Visualise masses of coral in striking shades of fluorescent blue, neon pink and radiant emerald stretching out as far as the eye can see. Now visualise these corals turning white, then brown; slowly becoming lifeless and covered in algae. Sadly, this isn’t footage from an upcoming Ridley Scott film. This is real life.
Chasing Coral is a film directed by Jeff Orlowski – director of the acclaimed 2012 documentary Chasing Ice – and produced by Larissa Rhodes. The film uses time-lapse photography to illustrate the disappearance of coral. It was filmed over three years with 500+ hours underwater and footage from over 30 countries.
Richard Vevers drove the project. After 10 years in advertising, heated discussions about 4ply toilet roll had lost their charm. Vevers became fascinated with the underwater world and spent 10 years photographing it before becoming CEO and founder of The Ocean Agency.
Although Vevers sometimes seems to believe that advertising will solve all the world’s problems, he does make a good point that raising awareness is essential if we are to save corals. Perhaps public indifference really is the true enemy.
The team faced a huge setback when all initial time-lapse footage was out of focus and they were forced to take the time-lapse shots manually. Once filming was successful, watching the coral bleach and then transform into a mass of skeleton and algae was devastating, as is watching the once-thriving ecosystem, teeming with stingrays, turtles, and predators, gradually disappear.
Coral reefs are emitting a protective chemical sunscreen, trying to deflect the heat that is killing them. It is a “beautiful phase of death,” a last resort for the world’s coral reef, which has declined by 50 per cent in the last 30 years.
The feature went into fascinating detail about corals; how they’re made up of colonies of millions of polyps which act as circular mouths, surrounded by tentacles. An exoskeleton is excreted at the base. Inside their tissues are small microalgae which photosynthesise. This is how corals gain most of their energy.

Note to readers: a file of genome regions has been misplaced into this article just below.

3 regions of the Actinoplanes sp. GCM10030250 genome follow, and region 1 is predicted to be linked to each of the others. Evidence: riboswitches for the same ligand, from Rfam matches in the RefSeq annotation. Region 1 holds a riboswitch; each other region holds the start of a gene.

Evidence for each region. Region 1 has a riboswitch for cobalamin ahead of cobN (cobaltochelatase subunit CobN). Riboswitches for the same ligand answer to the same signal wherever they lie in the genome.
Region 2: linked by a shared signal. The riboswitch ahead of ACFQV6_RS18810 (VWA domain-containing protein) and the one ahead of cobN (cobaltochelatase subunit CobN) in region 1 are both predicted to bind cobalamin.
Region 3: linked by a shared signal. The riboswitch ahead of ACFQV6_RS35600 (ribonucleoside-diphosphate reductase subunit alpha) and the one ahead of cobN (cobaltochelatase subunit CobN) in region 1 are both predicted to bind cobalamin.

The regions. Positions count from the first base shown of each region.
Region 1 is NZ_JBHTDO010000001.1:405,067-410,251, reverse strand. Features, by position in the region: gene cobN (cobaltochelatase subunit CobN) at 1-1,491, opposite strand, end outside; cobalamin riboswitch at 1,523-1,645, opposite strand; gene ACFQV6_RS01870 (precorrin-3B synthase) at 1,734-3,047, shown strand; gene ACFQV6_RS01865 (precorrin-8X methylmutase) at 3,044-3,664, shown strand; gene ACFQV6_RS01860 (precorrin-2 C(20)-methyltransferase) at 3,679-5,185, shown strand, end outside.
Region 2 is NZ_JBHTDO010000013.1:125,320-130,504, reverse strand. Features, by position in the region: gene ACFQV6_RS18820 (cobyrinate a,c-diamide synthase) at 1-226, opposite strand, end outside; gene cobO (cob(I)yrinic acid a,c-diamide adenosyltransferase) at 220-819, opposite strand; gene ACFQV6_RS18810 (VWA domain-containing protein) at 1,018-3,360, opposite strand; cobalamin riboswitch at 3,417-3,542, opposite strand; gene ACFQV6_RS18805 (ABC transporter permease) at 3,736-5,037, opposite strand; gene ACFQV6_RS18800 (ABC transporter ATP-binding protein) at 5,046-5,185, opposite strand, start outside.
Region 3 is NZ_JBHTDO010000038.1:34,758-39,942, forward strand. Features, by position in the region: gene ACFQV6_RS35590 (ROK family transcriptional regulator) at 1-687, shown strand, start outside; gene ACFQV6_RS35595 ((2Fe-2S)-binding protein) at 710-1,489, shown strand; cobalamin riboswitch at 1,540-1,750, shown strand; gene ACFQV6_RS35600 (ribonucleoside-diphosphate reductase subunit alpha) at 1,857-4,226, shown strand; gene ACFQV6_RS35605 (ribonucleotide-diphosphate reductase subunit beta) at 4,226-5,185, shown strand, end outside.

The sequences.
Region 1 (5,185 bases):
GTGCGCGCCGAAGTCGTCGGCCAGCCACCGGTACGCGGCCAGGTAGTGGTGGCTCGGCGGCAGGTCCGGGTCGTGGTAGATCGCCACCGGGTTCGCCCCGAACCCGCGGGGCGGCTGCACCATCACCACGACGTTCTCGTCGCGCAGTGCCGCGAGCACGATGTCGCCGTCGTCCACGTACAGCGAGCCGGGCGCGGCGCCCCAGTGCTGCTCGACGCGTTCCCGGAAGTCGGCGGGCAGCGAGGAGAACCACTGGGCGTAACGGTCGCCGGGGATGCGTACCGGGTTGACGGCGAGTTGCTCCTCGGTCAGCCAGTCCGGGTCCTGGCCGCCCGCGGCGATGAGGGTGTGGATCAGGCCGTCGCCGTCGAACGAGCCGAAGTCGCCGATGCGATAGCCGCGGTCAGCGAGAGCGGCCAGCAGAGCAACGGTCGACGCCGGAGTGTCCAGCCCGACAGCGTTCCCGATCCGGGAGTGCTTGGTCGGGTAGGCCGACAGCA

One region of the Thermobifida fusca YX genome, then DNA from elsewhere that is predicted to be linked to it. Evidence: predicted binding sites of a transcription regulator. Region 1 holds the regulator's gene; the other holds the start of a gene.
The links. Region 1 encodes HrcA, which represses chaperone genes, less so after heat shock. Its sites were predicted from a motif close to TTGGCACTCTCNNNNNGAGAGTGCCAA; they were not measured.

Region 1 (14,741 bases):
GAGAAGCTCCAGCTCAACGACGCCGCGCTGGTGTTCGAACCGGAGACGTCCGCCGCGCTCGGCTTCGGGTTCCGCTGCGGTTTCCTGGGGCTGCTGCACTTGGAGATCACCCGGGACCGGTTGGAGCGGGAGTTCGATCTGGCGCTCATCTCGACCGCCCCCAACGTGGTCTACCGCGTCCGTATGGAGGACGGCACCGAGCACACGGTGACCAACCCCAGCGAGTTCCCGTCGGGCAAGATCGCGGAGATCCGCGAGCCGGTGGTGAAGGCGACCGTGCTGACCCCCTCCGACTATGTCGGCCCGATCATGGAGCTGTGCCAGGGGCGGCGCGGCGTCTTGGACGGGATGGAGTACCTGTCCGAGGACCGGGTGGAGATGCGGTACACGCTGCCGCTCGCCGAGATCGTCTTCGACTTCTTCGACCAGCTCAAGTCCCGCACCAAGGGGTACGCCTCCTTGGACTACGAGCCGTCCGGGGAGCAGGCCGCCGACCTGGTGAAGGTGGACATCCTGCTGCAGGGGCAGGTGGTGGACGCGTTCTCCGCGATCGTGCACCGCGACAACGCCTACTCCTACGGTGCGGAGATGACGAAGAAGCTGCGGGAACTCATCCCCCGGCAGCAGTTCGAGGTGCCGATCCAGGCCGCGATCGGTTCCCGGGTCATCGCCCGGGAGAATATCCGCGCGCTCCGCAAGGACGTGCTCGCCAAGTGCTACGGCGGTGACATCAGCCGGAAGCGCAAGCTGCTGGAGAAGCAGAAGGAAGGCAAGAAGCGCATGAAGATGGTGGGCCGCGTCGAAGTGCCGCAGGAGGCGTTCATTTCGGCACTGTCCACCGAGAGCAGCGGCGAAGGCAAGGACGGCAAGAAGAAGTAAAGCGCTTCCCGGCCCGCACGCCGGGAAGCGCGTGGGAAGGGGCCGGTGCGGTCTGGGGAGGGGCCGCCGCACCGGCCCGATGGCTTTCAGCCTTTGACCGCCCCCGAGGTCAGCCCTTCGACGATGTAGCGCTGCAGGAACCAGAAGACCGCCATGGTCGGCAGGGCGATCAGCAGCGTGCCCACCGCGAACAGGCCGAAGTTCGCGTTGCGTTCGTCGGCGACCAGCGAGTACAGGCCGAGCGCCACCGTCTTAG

Bright eyed and bushy tailed Zack Rago, a camera technician who happened to be a coral expert, added to the sincerity of the documentary. Manually filming the corals had him visibly disheartened, as he encountered what has essentially become a graveyard.
Finding Nemo flashbacks emerged as he discussed the symbiotic relationship between clownfish and anemones. Many corals are hermatypic, meaning they are responsible for building reefs and 25 per cent of all marine life relies on them
Bleaching – a stress response – is very apparent in the footage. Climate change sceptics are likely to say, “1 or 2 degrees Celsius; does that really matter?”. But if you were to raise the temperature of the human body by that 2.3 degrees it would be life-threatening. Coral turns white by an increase of just 2 degrees.
Biologist Ruth Gates explained how as sea temperatures rise, the plants that live within the coral cannot feed their animal host and so the coral ejects the perceived foreign bodies. The coral exposes its skeleton, starves and dies.
The final shot of the Chasing Coral inspires optimism by showing an extensive list of countries that have committed to power by clean energy. I was left with the poignant message that we have the power to turn things around. It is still possible to save these coral reefs and other ecosystems suffering the effects of climate change. Chasing Coral was produced to both inform and inspire, and it achieves just that.
Image: skeeze via Pixbay